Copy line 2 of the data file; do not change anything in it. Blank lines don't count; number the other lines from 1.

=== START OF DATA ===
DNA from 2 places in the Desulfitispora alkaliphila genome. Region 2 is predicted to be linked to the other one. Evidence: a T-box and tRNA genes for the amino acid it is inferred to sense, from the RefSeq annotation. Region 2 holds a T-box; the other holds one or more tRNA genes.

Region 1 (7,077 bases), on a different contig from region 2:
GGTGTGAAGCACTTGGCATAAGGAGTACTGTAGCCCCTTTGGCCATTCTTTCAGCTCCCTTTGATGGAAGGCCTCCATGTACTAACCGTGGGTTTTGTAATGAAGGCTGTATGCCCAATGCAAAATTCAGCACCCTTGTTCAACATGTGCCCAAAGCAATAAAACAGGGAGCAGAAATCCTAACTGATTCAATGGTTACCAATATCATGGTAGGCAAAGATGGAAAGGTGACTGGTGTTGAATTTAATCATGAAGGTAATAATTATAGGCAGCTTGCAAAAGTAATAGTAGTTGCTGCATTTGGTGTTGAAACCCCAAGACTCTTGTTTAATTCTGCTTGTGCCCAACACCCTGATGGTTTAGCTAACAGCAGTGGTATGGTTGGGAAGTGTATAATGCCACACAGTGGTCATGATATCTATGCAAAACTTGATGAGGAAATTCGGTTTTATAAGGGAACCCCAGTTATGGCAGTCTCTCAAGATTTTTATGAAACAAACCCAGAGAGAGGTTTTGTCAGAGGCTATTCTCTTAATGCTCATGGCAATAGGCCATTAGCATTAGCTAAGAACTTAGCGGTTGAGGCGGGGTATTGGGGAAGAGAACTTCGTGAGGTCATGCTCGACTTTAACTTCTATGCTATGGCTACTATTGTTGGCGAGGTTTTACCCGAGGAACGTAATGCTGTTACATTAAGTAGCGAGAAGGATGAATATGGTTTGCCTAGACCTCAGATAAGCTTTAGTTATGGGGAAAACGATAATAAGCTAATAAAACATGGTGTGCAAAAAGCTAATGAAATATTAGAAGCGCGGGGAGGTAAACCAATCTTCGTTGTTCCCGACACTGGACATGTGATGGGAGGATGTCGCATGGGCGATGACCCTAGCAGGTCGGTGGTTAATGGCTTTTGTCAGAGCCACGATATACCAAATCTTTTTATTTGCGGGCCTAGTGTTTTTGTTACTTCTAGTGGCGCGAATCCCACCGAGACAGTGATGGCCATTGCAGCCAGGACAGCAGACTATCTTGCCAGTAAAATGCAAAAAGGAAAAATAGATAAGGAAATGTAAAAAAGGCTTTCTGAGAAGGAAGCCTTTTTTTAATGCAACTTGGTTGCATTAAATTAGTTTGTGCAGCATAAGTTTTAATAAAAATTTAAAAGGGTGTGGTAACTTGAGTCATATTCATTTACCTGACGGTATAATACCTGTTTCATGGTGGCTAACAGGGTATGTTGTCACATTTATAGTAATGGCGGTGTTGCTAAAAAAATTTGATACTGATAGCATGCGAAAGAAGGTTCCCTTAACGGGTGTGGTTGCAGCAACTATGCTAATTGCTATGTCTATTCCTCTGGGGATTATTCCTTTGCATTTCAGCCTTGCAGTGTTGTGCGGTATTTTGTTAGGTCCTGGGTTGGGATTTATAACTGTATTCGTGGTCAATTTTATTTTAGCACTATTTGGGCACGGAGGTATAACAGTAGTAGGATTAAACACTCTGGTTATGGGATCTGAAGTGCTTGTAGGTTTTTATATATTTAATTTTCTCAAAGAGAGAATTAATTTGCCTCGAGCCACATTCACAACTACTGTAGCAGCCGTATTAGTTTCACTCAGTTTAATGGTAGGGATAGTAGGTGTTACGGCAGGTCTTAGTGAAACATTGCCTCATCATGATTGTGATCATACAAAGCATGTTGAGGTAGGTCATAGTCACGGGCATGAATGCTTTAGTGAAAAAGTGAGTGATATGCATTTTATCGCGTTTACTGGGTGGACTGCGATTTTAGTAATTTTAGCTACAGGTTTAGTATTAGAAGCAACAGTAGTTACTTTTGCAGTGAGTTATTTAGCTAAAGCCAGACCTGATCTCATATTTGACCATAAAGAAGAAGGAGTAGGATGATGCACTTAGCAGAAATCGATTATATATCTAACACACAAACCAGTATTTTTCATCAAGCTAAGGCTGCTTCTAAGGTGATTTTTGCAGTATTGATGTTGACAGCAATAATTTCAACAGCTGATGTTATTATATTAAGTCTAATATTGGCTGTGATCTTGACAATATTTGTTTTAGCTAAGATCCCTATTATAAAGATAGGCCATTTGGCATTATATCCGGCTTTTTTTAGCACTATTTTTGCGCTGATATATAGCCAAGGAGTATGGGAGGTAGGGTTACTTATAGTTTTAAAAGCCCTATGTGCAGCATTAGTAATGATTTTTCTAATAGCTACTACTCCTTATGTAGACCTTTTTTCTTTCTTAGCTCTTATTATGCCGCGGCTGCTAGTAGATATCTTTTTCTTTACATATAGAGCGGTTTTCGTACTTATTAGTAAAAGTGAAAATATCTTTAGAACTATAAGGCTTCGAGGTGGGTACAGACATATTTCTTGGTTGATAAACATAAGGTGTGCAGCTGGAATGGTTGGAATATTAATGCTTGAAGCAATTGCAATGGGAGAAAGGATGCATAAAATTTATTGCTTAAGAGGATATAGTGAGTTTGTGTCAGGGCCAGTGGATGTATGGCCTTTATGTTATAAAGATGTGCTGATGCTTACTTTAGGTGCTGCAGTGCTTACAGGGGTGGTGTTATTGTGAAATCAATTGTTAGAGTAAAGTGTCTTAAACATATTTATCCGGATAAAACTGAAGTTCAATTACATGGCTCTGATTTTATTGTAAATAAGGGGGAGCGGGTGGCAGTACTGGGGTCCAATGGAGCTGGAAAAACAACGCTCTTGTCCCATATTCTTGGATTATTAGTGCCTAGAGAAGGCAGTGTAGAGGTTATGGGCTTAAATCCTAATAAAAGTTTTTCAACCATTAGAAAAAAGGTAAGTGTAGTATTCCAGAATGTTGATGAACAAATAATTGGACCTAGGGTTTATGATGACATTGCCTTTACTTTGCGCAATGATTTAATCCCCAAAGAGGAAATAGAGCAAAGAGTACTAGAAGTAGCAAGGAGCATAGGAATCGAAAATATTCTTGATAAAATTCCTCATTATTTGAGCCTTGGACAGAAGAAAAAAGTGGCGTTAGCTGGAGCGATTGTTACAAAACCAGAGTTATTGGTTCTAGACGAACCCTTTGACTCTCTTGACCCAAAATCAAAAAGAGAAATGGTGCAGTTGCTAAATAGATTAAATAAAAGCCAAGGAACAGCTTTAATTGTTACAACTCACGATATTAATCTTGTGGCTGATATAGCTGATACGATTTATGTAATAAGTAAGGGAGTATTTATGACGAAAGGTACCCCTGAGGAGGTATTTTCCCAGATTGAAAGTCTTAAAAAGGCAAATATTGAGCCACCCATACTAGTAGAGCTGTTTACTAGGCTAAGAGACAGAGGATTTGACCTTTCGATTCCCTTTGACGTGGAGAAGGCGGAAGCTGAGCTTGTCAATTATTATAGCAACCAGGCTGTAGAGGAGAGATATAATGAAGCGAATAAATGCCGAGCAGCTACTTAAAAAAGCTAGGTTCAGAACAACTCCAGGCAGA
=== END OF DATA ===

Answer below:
Region 1 (7,077 bases), on a different contig from region 2: